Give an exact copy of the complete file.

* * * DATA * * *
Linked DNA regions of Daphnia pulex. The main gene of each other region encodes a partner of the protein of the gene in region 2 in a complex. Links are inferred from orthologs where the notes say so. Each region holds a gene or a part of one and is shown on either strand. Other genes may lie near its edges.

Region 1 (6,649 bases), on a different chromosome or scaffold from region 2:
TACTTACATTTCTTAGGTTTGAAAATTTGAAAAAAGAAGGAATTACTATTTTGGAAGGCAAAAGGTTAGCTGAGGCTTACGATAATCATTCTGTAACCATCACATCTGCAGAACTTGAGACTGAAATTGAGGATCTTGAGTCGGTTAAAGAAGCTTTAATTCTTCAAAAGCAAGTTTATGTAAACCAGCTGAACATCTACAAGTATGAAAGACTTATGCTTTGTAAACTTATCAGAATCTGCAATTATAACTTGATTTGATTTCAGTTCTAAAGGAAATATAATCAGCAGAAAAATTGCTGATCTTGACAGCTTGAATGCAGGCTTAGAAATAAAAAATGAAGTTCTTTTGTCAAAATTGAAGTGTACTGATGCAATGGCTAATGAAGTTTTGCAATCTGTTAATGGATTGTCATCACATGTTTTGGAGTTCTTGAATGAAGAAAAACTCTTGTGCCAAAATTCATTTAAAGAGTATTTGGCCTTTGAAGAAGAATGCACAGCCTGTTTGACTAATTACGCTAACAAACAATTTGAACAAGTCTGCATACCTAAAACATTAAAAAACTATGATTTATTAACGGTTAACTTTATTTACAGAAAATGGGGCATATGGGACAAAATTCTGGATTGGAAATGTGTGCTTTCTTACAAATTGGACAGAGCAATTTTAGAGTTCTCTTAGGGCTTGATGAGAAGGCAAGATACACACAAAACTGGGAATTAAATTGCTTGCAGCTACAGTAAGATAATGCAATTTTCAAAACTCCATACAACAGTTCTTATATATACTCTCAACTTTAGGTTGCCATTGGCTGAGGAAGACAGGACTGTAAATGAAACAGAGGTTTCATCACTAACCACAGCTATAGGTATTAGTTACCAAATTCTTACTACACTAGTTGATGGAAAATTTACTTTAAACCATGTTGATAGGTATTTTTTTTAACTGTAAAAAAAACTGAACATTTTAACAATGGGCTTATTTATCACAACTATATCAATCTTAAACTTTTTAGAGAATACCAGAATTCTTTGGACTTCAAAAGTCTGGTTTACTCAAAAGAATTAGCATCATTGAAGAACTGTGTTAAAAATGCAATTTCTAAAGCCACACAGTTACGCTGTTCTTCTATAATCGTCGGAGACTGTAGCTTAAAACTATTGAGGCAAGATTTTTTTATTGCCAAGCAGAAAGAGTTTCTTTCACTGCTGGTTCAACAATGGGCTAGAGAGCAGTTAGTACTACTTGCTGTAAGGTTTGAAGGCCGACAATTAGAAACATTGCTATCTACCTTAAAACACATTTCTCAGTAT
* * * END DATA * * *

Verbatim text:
Linked DNA regions of Daphnia pulex. The main gene of each other region encodes a partner of the protein of the gene in region 2 in a complex. Links are inferred from orthologs where the notes say so. Each region holds a gene or a part of one and is shown on either strand. Other genes may lie near its edges.

Region 1 (6,649 bases), on a different chromosome or scaffold from region 2:
TACTTACATTTCTTAGGTTTGAAAATTTGAAAAAAGAAGGAATTACTATTTTGGAAGGCAAAAGGTTAGCTGAGGCTTACGATAATCATTCTGTAACCATCACATCTGCAGAACTTGAGACTGAAATTGAGGATCTTGAGTCGGTTAAAGAAGCTTTAATTCTTCAAAAGCAAGTTTATGTAAACCAGCTGAACATCTACAAGTATGAAAGACTTATGCTTTGTAAACTTATCAGAATCTGCAATTATAACTTGATTTGATTTCAGTTCTAAAGGAAATATAATCAGCAGAAAAATTGCTGATCTTGACAGCTTGAATGCAGGCTTAGAAATAAAAAATGAAGTTCTTTTGTCAAAATTGAAGTGTACTGATGCAATGGCTAATGAAGTTTTGCAATCTGTTAATGGATTGTCATCACATGTTTTGGAGTTCTTGAATGAAGAAAAACTCTTGTGCCAAAATTCATTTAAAGAGTATTTGGCCTTTGAAGAAGAATGCACAGCCTGTTTGACTAATTACGCTAACAAACAATTTGAACAAGTCTGCATACCTAAAACATTAAAAAACTATGATTTATTAACGGTTAACTTTATTTACAGAAAATGGGGCATATGGGACAAAATTCTGGATTGGAAATGTGTGCTTTCTTACAAATTGGACAGAGCAATTTTAGAGTTCTCTTAGGGCTTGATGAGAAGGCAAGATACACACAAAACTGGGAATTAAATTGCTTGCAGCTACAGTAAGATAATGCAATTTTCAAAACTCCATACAACAGTTCTTATATATACTCTCAACTTTAGGTTGCCATTGGCTGAGGAAGACAGGACTGTAAATGAAACAGAGGTTTCATCACTAACCACAGCTATAGGTATTAGTTACCAAATTCTTACTACACTAGTTGATGGAAAATTTACTTTAAACCATGTTGATAGGTATTTTTTTTAACTGTAAAAAAAACTGAACATTTTAACAATGGGCTTATTTATCACAACTATATCAATCTTAAACTTTTTAGAGAATACCAGAATTCTTTGGACTTCAAAAGTCTGGTTTACTCAAAAGAATTAGCATCATTGAAGAACTGTGTTAAAAATGCAATTTCTAAAGCCACACAGTTACGCTGTTCTTCTATAATCGTCGGAGACTGTAGCTTAAAACTATTGAGGCAAGATTTTTTTATTGCCAAGCAGAAAGAGTTTCTTTCACTGCTGGTTCAACAATGGGCTAGAGAGCAGTTAGTACTACTTGCTGTAAGGTTTGAAGGCCGACAATTAGAAACATTGCTATCTACCTTAAAACACATTTCTCAGTAT